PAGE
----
The Town Council voted to close this gate to Filippello Park near the parking area at the end of Berkeley Street. A gate next to a parking area on the East End of Watertown will be closed after the Council approved a request made by nearby residents. The entrance to Filippello Park sits next to an area known as Glen Circle, which is at the end of Berkeley and Clarnedon streets. Residents of those streets have appealed multiple times to the Town to make changes in the area because they cannot find parking in the lot until the late hours of the evening and they said some park users speed down their street to get to the park, and others linger afterward drinking, smoking and making noise. Neighbors spoke about their situation in a meeting in March of the the Public Works and Human Services subcommittees.

Watertown Marine Killed in Vietnam Will be Honored with Memorial

Paul Gorman, a Watertown Marine killed in Vietnam, will have a memorial in his name on Main Street at Emerson Road. Paul Gorman was one of the nine Watertown residents killed while serving in Vietnam, but he was the only one who does not have a memorial in his honor. That will soon change, after the Town Council approved creating a memorial square in his name. His sister Bonnie attended Tuesday’s Council meeting where the memorial on the corner of Main Street and Emerson Road was approved. “This is a wonderful opportunity to honor Paul,” Bonnie said.

Council Has Mixed Views on Requesting More Liquor License, Most Eyed by Arsenal Yards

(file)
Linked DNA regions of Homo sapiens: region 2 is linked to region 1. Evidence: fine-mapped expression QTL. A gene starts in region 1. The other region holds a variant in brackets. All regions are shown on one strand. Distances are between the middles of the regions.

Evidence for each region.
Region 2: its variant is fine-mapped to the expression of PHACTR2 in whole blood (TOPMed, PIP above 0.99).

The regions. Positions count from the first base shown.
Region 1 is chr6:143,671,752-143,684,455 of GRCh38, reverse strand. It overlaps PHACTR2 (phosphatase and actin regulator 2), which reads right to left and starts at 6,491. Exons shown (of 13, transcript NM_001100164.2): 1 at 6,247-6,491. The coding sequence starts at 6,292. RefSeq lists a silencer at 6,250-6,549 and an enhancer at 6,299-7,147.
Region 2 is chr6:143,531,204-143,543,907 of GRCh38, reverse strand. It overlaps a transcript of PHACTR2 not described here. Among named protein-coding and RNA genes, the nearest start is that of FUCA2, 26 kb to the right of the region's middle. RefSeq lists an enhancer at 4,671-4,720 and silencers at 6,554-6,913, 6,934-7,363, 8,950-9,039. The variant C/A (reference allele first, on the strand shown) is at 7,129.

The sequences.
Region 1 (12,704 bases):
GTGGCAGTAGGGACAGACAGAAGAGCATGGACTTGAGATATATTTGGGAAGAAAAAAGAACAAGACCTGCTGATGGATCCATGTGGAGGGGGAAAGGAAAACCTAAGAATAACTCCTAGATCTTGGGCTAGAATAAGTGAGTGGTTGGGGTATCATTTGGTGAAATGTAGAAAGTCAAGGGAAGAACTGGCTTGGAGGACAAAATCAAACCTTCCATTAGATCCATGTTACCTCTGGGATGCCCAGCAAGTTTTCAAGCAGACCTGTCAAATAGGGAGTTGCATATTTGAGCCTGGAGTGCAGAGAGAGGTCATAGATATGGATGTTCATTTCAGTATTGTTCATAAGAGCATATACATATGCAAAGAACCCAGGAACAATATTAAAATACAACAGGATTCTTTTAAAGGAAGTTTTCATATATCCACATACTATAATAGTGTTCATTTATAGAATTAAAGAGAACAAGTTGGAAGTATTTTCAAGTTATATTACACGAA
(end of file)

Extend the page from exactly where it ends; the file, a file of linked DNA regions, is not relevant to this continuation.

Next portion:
The Town Council voted to send a request to the State Legislature to allow Watertown to have 15 more liquor licenses, most of which would be taken up by tenants in the Arsenal Yards development. But the vote was not unanimous. The request for the additional licenses came from the developers of the retail/residential/office project at the former Arsenal Mall. Town Council President Mark Sideris said the situation is not unlike the project at Assembly Row in Somerville. “The project became much more than they thought it would be,” Sideris said.

Council Approves Funds for Design of Elementary School Projects

An illustration of what the new Hosmer School will likely look like when completed, The view is from the east looking at the new main entrance. The Town Council approved the first major funding piece for the $170 million reconstruction of Watertown’s three elementary schools on Tuesday night. The project will be paid for within the Town’s budget, without requiring a debt exclusion to pay for the work, Town Manager Michael Driscoll said. The Council approved a loan order for $12.441 million for design services. Town Council President Mark Sideris noted that the project, and the price tag has changes significantly.

Council Questions Staffing Level of Planning Department With All the Development in Town

Watertown’s Town Hall. With all the development going on in Watertown, and some recent controversial projects, the Town Council wondered whether the Community Development and Planning Department has the enough staff to handle it all. The questions were posed to Director of the Community Development and Planning Department (DCDP) and Assistant Town Manager Steve Magoon during the department’s budget hearing on Monday night. Development

Development has increased year after year over the past several years, and last year was the busiest, Magoon said. His department dealt with a record high 1,396 permits in 2018, up from 1,167 in 2017.